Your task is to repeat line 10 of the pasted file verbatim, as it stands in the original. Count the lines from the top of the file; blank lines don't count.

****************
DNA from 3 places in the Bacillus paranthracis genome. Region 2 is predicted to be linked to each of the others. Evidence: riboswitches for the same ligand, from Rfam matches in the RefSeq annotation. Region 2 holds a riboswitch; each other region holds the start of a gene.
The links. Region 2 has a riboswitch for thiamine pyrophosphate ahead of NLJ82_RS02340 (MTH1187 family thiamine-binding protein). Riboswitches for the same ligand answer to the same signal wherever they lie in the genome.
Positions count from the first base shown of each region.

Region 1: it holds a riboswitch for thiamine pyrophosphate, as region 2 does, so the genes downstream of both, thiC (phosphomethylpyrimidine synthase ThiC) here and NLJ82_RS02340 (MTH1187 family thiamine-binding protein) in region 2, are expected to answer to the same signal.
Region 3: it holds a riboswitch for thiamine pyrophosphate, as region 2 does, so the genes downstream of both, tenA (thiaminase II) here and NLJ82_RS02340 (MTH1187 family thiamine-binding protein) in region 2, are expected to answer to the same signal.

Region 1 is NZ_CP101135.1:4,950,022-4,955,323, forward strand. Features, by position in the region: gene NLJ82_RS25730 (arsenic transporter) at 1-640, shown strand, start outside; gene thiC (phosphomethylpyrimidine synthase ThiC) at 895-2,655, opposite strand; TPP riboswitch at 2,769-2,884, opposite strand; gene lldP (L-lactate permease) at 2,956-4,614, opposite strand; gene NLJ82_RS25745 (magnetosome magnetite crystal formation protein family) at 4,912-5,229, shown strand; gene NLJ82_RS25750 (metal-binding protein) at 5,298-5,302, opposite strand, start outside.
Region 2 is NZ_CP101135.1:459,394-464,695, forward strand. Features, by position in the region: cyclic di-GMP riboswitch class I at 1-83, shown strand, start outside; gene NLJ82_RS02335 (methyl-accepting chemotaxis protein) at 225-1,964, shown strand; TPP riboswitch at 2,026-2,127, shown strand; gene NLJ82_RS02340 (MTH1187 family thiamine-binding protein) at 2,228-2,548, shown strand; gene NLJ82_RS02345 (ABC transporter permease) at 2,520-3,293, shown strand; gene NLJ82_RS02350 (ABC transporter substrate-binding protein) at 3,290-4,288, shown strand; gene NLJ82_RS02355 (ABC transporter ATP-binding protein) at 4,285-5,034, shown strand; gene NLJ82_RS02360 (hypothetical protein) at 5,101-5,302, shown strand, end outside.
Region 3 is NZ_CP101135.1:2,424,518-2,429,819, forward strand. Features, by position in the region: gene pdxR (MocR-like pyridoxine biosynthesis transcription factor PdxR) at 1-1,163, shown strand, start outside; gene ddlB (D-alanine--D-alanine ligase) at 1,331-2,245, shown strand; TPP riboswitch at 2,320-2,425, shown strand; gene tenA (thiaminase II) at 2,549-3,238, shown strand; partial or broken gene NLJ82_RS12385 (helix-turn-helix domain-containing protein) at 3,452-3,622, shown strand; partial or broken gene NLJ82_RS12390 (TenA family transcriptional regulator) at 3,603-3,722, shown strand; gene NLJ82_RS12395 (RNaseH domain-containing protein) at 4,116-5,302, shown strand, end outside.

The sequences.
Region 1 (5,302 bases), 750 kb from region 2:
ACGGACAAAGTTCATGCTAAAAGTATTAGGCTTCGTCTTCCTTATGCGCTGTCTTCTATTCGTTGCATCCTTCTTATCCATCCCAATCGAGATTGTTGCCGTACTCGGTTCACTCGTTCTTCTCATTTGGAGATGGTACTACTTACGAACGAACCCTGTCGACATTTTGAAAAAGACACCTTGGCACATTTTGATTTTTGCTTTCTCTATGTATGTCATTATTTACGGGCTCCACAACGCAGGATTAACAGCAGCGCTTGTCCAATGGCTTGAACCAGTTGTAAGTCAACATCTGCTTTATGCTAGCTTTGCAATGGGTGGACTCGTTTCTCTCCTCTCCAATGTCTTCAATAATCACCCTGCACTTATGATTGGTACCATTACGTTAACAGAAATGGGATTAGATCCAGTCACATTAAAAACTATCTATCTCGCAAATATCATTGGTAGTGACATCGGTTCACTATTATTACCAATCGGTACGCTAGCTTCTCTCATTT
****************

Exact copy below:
Region 1 (5,302 bases), 750 kb from region 2: